Effect of genistein on regulation of a phase II enzyme in human prostate cancer cell line (PC-3) [abstract]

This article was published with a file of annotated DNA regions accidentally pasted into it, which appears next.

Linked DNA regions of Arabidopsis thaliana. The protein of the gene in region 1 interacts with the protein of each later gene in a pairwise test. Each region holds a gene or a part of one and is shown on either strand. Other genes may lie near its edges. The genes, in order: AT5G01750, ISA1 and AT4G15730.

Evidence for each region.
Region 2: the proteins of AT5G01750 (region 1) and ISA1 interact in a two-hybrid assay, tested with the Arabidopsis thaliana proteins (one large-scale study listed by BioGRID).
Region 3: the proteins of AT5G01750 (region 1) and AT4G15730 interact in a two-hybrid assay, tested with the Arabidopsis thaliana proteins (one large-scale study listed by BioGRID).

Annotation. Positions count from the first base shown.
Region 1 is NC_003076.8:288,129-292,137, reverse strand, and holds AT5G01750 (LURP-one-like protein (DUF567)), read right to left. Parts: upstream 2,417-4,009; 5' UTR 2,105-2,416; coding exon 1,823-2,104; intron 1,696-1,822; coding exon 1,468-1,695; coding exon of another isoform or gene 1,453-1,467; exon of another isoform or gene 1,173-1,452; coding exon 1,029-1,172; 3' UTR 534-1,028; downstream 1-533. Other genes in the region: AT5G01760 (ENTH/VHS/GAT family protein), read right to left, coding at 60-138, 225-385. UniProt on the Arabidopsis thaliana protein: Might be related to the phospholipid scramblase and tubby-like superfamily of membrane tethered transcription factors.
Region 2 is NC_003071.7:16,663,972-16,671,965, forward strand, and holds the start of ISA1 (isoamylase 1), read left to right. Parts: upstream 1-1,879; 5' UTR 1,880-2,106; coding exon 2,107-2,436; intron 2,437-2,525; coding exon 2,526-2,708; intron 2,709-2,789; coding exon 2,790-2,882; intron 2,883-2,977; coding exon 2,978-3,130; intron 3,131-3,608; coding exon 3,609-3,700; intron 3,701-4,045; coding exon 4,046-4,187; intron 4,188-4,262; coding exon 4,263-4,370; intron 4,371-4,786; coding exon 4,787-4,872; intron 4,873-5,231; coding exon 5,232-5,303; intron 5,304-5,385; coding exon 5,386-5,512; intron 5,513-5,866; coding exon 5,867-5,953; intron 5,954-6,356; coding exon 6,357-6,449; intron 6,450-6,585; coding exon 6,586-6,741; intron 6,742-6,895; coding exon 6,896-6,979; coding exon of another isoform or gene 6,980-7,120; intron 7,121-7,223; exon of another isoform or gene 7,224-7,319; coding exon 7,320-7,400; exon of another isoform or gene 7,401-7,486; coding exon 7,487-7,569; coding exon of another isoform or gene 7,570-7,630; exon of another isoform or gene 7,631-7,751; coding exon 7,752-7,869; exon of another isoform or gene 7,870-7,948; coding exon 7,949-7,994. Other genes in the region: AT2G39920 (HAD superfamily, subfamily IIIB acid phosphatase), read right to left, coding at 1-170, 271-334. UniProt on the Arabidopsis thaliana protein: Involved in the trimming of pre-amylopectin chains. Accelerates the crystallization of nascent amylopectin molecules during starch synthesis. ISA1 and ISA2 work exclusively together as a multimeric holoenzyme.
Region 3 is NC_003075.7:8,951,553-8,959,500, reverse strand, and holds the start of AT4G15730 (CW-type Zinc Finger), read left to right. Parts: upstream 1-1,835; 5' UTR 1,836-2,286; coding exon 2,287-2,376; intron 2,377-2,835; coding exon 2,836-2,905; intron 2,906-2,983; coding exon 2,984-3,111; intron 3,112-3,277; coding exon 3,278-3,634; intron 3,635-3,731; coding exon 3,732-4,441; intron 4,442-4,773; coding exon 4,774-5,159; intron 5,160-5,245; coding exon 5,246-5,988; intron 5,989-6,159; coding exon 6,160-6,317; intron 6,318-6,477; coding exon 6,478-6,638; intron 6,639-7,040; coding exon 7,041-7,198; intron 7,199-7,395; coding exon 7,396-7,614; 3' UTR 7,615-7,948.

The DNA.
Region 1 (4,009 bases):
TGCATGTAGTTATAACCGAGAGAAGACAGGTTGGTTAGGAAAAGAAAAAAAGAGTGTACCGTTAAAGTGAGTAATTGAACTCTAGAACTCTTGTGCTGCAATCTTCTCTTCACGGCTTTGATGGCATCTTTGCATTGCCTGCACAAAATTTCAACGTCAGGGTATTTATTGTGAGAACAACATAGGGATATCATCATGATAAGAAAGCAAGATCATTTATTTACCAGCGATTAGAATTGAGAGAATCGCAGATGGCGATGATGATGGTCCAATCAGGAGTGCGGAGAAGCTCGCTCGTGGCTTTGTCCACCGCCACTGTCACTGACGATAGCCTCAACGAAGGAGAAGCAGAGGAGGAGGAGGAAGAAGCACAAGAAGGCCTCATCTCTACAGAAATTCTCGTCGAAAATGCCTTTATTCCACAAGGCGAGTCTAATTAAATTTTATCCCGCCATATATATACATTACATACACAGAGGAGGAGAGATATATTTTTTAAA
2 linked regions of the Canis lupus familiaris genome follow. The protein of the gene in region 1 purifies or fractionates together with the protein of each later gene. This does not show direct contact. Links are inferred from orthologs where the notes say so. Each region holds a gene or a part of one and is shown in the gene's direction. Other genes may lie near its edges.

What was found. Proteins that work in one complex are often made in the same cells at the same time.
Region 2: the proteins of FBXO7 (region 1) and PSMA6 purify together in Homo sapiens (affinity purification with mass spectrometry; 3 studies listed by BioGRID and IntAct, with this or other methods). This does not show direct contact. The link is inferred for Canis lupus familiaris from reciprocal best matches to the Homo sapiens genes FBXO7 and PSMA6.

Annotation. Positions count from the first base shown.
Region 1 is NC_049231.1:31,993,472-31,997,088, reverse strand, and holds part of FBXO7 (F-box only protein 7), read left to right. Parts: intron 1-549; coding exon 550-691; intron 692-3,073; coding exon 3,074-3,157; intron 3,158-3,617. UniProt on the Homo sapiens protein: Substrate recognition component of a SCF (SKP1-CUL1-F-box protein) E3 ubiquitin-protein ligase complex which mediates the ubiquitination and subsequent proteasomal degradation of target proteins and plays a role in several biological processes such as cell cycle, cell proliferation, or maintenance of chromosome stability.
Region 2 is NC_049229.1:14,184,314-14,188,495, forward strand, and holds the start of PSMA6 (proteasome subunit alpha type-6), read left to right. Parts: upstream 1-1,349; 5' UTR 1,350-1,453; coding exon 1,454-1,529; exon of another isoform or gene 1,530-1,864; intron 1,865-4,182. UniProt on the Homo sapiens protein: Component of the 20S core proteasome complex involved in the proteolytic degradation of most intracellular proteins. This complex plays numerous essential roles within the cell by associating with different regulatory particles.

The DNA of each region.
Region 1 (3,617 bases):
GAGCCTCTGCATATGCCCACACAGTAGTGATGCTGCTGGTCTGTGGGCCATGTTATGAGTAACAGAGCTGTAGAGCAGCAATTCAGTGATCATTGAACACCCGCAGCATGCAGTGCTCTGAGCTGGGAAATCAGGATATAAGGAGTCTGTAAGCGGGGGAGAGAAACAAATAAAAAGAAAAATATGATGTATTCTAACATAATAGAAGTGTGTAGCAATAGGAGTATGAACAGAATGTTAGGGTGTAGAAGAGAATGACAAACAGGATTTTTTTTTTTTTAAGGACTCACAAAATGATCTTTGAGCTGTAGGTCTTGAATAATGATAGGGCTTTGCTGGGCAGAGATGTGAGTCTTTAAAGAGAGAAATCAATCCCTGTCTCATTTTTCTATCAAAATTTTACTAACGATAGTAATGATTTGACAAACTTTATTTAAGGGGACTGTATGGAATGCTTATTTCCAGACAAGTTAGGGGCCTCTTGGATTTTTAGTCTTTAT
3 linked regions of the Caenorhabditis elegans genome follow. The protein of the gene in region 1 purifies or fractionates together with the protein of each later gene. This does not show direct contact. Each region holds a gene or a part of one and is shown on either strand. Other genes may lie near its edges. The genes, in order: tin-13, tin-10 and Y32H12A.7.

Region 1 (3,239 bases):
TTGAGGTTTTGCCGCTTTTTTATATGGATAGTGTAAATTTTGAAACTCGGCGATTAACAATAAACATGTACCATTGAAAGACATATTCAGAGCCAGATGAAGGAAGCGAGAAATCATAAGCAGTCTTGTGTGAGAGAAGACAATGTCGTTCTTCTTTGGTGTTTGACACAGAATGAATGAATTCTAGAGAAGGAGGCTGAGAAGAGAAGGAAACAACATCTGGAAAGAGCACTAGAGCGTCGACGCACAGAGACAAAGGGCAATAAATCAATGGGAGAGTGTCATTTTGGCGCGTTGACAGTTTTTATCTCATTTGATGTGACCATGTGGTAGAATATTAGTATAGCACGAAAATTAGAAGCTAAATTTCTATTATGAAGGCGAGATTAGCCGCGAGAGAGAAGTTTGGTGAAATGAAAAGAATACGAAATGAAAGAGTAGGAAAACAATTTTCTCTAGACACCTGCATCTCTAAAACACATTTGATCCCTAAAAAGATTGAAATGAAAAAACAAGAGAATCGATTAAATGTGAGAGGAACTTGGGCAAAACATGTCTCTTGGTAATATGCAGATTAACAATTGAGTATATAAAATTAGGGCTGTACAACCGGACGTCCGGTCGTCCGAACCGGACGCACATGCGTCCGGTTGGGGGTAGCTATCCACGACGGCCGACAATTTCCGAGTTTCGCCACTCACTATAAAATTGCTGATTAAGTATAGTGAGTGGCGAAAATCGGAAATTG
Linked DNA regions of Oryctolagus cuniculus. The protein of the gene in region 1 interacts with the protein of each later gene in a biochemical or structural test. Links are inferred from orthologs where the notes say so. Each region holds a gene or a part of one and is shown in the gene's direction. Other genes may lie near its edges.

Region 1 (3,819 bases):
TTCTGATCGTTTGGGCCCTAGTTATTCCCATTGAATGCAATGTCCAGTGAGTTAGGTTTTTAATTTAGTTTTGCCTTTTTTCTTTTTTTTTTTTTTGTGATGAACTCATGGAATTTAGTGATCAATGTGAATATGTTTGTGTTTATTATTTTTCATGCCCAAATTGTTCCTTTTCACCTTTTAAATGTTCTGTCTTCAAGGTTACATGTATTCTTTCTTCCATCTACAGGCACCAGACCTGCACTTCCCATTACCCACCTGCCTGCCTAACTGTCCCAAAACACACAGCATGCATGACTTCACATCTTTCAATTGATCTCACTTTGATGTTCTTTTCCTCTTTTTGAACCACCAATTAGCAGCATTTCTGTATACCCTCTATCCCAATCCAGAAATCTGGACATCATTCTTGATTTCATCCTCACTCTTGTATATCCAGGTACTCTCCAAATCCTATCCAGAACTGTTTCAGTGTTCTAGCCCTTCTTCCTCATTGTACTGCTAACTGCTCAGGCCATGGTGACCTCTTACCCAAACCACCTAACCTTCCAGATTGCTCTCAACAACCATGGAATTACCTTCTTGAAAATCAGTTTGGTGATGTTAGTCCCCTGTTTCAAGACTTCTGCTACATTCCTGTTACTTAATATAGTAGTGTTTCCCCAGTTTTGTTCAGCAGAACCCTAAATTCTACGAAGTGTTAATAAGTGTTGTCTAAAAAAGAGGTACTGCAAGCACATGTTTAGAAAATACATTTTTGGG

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Prostate cancer is an excellent candidate disease for chemo prevention because it is typically diagnosed in elderly males, therefore even a modest delay in the neoplastic development achieved through pharmacological or nutritional intervention could result in a substantial reduction in the incidence of this clinically detectable disease. Phytoestrogens are found in many plants, which are commonly used in traditional medicine. These compounds may be both agonists and antagonists of estrogen receptors in humans. These estrogenic compounds may influence prostate cancer cell growth and because of this, herbal therapies have been developed. Oxidative stress can greatly impact the development of many diseases including cancer thus it is important to understand the regulation of enzymes that protect against oxidative stress. Phase II detoxification enzymes (glutathione S-transferase and quinone reductase) many of which are regulated by the ARE, are known to protect cells from oxidative stress. Our hypothesis is some phytoestrogens like genistein may up regulate Phase II enzymes as QR and GST which are responsible for combating the oxidative stress that is considered as one of the key factors for cancer induction. Human prostate cancer cell line (PC-3) was treated with three concentrations of genistein (10, 25 and 50 uM) over 3 days QR enzyme levels were measured in the treated cells and compared to the control (Untreated) cells. This study proved many things. First, genistein is a phytoestrogen that inhibits the growth of a hormone independent human prostate cancer cell line (PC-3) at 50 uM concentration (IC50). Second, genistein at lower concentrations (10, 25 uM) showed no effect on the activity of the Phase II enzyme (Quinone Reductase) in PC-3 cell line as compared to the control. Finally, genistein at IC 50 concentration (50 uM) up regulated the phase II enzyme (Quinone Reductase) in PC-3 cell line by 2 fold compared to the control. This may be one of the mechanistic pathways by which genistein could prevent prostate cancer.